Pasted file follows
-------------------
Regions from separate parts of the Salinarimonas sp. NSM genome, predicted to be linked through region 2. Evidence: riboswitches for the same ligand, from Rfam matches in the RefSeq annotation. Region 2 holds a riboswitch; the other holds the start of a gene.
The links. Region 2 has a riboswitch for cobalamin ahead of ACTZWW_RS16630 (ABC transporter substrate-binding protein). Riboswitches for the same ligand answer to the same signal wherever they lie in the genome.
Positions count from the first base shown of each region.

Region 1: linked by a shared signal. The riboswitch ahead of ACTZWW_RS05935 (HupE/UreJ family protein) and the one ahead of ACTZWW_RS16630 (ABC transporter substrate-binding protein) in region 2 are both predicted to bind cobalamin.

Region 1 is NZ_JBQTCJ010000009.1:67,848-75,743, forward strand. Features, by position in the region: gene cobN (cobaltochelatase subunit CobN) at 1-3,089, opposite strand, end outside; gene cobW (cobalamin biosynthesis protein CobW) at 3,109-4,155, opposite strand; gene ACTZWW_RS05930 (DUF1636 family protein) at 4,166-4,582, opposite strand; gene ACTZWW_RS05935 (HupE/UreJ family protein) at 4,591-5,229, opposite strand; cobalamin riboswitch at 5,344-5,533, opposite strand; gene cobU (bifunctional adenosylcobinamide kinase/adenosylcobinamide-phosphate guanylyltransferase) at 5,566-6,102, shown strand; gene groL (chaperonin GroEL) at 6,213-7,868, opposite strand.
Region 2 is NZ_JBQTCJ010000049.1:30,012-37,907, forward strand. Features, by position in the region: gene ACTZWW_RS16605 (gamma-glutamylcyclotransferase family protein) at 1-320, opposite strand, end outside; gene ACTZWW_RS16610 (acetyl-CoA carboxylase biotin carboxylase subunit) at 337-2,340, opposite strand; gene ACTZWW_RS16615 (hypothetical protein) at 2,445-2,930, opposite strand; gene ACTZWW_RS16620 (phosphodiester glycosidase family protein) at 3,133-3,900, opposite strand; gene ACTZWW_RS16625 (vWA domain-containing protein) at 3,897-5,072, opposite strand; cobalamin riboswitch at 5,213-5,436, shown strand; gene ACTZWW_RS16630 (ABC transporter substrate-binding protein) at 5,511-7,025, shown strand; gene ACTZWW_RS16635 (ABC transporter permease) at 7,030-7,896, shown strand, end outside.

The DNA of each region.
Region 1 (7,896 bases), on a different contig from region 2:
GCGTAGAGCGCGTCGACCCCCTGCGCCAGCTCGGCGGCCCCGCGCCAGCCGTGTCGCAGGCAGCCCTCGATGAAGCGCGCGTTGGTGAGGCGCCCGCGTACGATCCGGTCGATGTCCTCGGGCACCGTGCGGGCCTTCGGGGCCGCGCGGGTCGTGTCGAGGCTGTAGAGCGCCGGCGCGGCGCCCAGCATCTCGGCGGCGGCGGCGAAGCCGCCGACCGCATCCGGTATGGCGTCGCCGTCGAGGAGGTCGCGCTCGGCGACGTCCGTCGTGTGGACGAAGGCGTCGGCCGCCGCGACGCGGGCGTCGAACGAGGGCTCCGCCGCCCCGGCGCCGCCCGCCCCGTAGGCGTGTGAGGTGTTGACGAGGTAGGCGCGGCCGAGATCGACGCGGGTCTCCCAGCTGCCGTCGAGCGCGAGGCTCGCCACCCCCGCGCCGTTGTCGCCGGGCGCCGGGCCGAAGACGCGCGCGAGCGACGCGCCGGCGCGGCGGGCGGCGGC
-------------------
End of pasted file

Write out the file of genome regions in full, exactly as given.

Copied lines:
Regions from separate parts of the Salinarimonas sp. NSM genome, predicted to be linked through region 2. Evidence: riboswitches for the same ligand, from Rfam matches in the RefSeq annotation. Region 2 holds a riboswitch; the other holds the start of a gene.
The links. Region 2 has a riboswitch for cobalamin ahead of ACTZWW_RS16630 (ABC transporter substrate-binding protein). Riboswitches for the same ligand answer to the same signal wherever they lie in the genome.
Positions count from the first base shown of each region.

Region 1: linked by a shared signal. The riboswitch ahead of ACTZWW_RS05935 (HupE/UreJ family protein) and the one ahead of ACTZWW_RS16630 (ABC transporter substrate-binding protein) in region 2 are both predicted to bind cobalamin.

Region 1 is NZ_JBQTCJ010000009.1:67,848-75,743, forward strand. Features, by position in the region: gene cobN (cobaltochelatase subunit CobN) at 1-3,089, opposite strand, end outside; gene cobW (cobalamin biosynthesis protein CobW) at 3,109-4,155, opposite strand; gene ACTZWW_RS05930 (DUF1636 family protein) at 4,166-4,582, opposite strand; gene ACTZWW_RS05935 (HupE/UreJ family protein) at 4,591-5,229, opposite strand; cobalamin riboswitch at 5,344-5,533, opposite strand; gene cobU (bifunctional adenosylcobinamide kinase/adenosylcobinamide-phosphate guanylyltransferase) at 5,566-6,102, shown strand; gene groL (chaperonin GroEL) at 6,213-7,868, opposite strand.
Region 2 is NZ_JBQTCJ010000049.1:30,012-37,907, forward strand. Features, by position in the region: gene ACTZWW_RS16605 (gamma-glutamylcyclotransferase family protein) at 1-320, opposite strand, end outside; gene ACTZWW_RS16610 (acetyl-CoA carboxylase biotin carboxylase subunit) at 337-2,340, opposite strand; gene ACTZWW_RS16615 (hypothetical protein) at 2,445-2,930, opposite strand; gene ACTZWW_RS16620 (phosphodiester glycosidase family protein) at 3,133-3,900, opposite strand; gene ACTZWW_RS16625 (vWA domain-containing protein) at 3,897-5,072, opposite strand; cobalamin riboswitch at 5,213-5,436, shown strand; gene ACTZWW_RS16630 (ABC transporter substrate-binding protein) at 5,511-7,025, shown strand; gene ACTZWW_RS16635 (ABC transporter permease) at 7,030-7,896, shown strand, end outside.

The DNA of each region.
Region 1 (7,896 bases), on a different contig from region 2:
GCGTAGAGCGCGTCGACCCCCTGCGCCAGCTCGGCGGCCCCGCGCCAGCCGTGTCGCAGGCAGCCCTCGATGAAGCGCGCGTTGGTGAGGCGCCCGCGTACGATCCGGTCGATGTCCTCGGGCACCGTGCGGGCCTTCGGGGCCGCGCGGGTCGTGTCGAGGCTGTAGAGCGCCGGCGCGGCGCCCAGCATCTCGGCGGCGGCGGCGAAGCCGCCGACCGCATCCGGTATGGCGTCGCCGTCGAGGAGGTCGCGCTCGGCGACGTCCGTCGTGTGGACGAAGGCGTCGGCCGCCGCGACGCGGGCGTCGAACGAGGGCTCCGCCGCCCCGGCGCCGCCCGCCCCGTAGGCGTGTGAGGTGTTGACGAGGTAGGCGCGGCCGAGATCGACGCGGGTCTCCCAGCTGCCGTCGAGCGCGAGGCTCGCCACCCCCGCGCCGTTGTCGCCGGGCGCCGGGCCGAAGACGCGCGCGAGCGACGCGCCGGCGCGGCGGGCGGCGGC